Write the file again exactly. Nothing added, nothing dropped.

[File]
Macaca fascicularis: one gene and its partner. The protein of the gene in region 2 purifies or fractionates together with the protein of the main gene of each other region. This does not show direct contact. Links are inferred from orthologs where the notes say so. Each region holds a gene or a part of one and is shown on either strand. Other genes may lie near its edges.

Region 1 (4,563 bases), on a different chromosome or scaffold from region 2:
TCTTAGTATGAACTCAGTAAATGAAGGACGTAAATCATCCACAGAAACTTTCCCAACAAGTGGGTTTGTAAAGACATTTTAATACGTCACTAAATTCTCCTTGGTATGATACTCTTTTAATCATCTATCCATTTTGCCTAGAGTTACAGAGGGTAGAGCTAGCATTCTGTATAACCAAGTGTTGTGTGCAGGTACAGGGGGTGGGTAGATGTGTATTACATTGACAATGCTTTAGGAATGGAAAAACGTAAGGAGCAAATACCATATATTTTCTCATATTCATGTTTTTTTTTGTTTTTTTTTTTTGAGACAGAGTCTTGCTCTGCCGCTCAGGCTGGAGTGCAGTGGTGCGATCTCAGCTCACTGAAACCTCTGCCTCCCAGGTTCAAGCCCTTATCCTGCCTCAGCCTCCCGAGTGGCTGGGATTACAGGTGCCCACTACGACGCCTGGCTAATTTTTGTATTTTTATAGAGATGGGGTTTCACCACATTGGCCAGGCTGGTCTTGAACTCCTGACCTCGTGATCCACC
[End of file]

Macaca fascicularis: one gene and its partner. The protein of the gene in region 2 purifies or fractionates together with the protein of the main gene of each other region. This does not show direct contact. Links are inferred from orthologs where the notes say so. Each region holds a gene or a part of one and is shown on either strand. Other genes may lie near its edges.

Region 1 (4,563 bases), on a different chromosome or scaffold from region 2:
TCTTAGTATGAACTCAGTAAATGAAGGACGTAAATCATCCACAGAAACTTTCCCAACAAGTGGGTTTGTAAAGACATTTTAATACGTCACTAAATTCTCCTTGGTATGATACTCTTTTAATCATCTATCCATTTTGCCTAGAGTTACAGAGGGTAGAGCTAGCATTCTGTATAACCAAGTGTTGTGTGCAGGTACAGGGGGTGGGTAGATGTGTATTACATTGACAATGCTTTAGGAATGGAAAAACGTAAGGAGCAAATACCATATATTTTCTCATATTCATGTTTTTTTTTGTTTTTTTTTTTTGAGACAGAGTCTTGCTCTGCCGCTCAGGCTGGAGTGCAGTGGTGCGATCTCAGCTCACTGAAACCTCTGCCTCCCAGGTTCAAGCCCTTATCCTGCCTCAGCCTCCCGAGTGGCTGGGATTACAGGTGCCCACTACGACGCCTGGCTAATTTTTGTATTTTTATAGAGATGGGGTTTCACCACATTGGCCAGGCTGGTCTTGAACTCCTGACCTCGTGATCCACC